Nietzsche talks about ways that we can endure the idea of recurrence. He talks about how we must be very well disposed to our lives as well as ourselves in order to be able to withstand the idea of eternal recurrence. If we can achieve this, we will desire nothing more than to live this same life over and over again. But in The Unbearable Lightness of Being, Kundera states at the bottom of page 298 that man cannot be happy because of the fact that he longs for repetition. The fact that time is not a circle is what causes man unhappiness, not the fact that it is. This seems to be a large disagreement between Kundera and Nietzsche. What do you guys think?

Nietzsche and Eternal Return

I enjoyed learning about the concept of eternal return and "amor fati." In order to be happy with eternal return, you must accept and love your fate. I think its an interesting but true concept. If you are miserable in your life and want it to end, you would obviously be distraught when you found out that life is cyclical and will basically never end. Eternal return is a concept for happy people, not depressed people. That makes me wonder why Nietzsche came up with it. For what we've learned so far, he seemed to be a friendless and sickly. Why would he come up with the concept of eternal return if his life was miserable? Perhaps maybe he wasn't depressed, but it seems like no one would want to relive the kind of life he had. It is interesting to me that a person like Nietzsche would come up with concepts of eternal return and amor fati.

Saturday, April 30, 2016


My favorite style of painting is surrealism along with Miro and Dali being my favorite artist (I'm going to forces on Dali for this post though). What I love about Dali is his hyper realistic paintings with very unrealistic subject matter. I don't want to anatlize one of his works though because the surrealist were not meant to be understood since they were representing dreams that were only interpreted by those who dreamed them. I love with fact about surrealism because it really makes it as though the painter is painting for himself and not for the public... Maybe to me it makes the work more pure. 


I am definitely going to use Beloved as one of the pieces to prepare for the AP exam. Beloved by Toni Morrison is full of essential details regarding slavery that are not normally discussed. It brings a new perspective to the situation especially to different cultures. The character Beloved is an extreme representation of the past continuing to come up regardless of how long ago it occurred. This is important because it shows how the concept of slavery will never just go away. It impacted so many lives and like Beloved, it will come back from the "dead".

Andy Warhol

In class we were talking about Warhol's paintings and how they might be commenting mass consumerism. I read a book about different celebrities and the different disorders they had and one of the celebrities was Warhol and he was a horder. My interpretation of his art work, purely from reading about his disorder and the type of worthless things he "collected," that his paintings are another way for him to find an outlet from his disorder. Again I am not a doctor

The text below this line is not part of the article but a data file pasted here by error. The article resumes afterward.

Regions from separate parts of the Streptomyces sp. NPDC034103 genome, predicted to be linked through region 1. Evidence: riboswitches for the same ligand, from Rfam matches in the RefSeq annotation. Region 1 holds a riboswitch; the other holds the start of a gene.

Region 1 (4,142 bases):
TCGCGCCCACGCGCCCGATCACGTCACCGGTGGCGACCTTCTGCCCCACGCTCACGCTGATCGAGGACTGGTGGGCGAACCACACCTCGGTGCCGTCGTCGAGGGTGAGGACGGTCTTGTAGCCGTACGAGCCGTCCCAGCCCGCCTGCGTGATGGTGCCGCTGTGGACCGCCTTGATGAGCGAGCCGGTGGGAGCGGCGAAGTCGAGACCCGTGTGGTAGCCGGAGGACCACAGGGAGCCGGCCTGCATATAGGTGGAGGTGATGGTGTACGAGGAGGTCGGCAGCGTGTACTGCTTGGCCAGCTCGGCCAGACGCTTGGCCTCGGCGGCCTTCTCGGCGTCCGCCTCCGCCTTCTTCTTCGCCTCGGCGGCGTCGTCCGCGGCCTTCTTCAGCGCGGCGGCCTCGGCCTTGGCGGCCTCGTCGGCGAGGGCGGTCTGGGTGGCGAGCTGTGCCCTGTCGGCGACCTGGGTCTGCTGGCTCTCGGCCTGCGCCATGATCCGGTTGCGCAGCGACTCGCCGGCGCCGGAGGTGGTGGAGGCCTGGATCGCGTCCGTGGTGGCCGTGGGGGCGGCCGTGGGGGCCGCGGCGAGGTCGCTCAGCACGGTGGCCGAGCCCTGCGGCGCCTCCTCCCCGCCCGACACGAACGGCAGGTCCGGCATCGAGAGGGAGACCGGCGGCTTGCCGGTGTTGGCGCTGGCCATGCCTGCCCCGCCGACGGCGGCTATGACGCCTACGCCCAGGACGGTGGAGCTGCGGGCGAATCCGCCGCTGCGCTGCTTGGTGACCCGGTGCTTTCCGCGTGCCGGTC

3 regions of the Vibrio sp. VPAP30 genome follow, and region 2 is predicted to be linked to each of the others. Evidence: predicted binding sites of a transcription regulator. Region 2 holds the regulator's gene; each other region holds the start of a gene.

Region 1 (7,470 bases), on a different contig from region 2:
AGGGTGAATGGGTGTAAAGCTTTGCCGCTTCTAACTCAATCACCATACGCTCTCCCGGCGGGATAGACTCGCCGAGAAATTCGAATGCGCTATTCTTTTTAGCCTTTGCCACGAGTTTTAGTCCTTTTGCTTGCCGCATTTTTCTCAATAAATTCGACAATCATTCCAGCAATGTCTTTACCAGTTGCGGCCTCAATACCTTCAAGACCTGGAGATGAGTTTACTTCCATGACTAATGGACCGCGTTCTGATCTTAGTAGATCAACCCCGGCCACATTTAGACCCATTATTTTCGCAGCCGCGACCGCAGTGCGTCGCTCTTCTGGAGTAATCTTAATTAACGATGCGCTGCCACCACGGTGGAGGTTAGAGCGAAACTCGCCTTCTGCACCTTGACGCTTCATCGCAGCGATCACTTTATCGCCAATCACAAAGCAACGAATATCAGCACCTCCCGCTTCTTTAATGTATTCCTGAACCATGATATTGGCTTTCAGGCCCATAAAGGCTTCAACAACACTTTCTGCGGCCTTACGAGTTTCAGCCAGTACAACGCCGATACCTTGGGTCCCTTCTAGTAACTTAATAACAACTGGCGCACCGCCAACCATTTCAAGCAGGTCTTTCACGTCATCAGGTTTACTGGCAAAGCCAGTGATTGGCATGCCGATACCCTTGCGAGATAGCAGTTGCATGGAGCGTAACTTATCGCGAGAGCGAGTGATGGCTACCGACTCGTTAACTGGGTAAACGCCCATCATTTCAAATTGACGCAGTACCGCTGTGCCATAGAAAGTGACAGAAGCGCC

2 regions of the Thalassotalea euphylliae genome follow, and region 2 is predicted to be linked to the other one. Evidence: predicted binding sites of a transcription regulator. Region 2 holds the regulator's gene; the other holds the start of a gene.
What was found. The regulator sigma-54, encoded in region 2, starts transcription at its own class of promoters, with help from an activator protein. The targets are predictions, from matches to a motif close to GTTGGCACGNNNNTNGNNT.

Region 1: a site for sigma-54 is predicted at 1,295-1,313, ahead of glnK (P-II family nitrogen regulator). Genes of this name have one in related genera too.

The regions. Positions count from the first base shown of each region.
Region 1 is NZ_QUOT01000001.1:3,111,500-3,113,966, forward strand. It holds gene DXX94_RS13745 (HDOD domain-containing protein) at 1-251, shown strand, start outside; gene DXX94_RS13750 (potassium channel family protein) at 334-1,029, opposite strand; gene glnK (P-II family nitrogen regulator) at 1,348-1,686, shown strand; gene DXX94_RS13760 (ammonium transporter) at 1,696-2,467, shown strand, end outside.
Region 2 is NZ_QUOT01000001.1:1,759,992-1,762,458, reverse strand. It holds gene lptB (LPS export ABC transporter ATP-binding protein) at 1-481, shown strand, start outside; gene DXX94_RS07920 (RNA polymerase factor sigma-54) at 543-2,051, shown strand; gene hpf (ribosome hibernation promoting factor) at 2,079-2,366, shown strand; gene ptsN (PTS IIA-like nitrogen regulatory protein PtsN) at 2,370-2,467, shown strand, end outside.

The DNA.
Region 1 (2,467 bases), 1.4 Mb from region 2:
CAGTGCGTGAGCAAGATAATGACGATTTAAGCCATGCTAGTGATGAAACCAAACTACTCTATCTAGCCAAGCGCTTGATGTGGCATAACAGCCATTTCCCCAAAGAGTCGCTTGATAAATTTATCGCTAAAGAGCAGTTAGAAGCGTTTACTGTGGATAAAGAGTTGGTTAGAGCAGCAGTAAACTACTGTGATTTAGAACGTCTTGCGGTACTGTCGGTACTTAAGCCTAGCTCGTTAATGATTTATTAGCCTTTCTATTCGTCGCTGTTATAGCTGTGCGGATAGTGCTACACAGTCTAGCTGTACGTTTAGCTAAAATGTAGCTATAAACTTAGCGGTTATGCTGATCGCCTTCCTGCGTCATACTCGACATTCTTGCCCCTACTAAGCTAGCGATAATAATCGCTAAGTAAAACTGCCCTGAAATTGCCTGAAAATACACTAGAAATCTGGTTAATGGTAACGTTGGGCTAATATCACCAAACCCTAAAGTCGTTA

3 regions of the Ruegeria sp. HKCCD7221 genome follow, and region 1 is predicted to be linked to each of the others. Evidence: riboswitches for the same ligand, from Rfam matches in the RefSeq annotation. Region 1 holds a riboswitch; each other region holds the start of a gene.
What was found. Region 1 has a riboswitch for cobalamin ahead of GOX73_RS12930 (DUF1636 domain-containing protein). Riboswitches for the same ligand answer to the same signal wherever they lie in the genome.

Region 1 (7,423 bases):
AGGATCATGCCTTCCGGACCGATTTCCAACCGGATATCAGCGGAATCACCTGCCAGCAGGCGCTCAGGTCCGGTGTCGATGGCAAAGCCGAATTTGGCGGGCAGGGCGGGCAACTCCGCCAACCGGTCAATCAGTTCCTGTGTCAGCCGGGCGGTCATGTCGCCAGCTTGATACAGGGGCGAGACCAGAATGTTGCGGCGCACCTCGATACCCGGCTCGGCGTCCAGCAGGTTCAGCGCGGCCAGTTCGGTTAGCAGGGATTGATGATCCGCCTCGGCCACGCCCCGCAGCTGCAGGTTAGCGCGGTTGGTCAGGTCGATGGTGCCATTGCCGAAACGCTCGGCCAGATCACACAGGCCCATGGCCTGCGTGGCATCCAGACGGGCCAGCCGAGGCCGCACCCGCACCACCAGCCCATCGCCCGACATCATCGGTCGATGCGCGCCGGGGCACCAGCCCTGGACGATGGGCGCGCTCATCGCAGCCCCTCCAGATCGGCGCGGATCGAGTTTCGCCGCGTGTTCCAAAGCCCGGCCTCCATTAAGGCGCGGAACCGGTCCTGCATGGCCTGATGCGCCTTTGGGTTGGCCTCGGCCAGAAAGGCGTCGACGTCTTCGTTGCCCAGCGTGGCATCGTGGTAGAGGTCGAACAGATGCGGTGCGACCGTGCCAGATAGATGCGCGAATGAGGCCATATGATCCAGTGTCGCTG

Just a thought

Back to Beloved, I want to talk about Paul D. There is one moment in the novel where Paul D is having a flashback and he recalles one woman being nice to him after he escapes his imprisonment. He remembers that instead of the women letting him stay with her and making him sleep on the coach or the shed, she offers him a bed with cotton sheets. I found this particular part very powerful because Paul D say he was about ready to cry from her offer and interpreted it as it is the first time he is offered a bed like any human being, so therefore he is now considered a human being because he has freed himself from slavery. 


 Hi there everyone, I decided to create my own post rather than commenting on someone else's for this last post of the year.  I'd like to discuss what her favorite assignments/units of the year were.  In English class my favorite story that we read was Candide. I found it's hilarious plot entertaining and absolutely loved watching the play in class. In  humanities my favorite unit was studying renaissance art. Something about my Italian heritage and just the beauty of the art made that entire unit enjoyable for me to presentation and ultimately studying for the test. Special thanks to Mrs. Quinet and Ms. King to making me a better student during all of those 90minute periods  over the past 9 months.  I'm so glad that I took Humanities/AP English IV as it has better prepared me for college than any average English class would.

Monday, April 25, 2016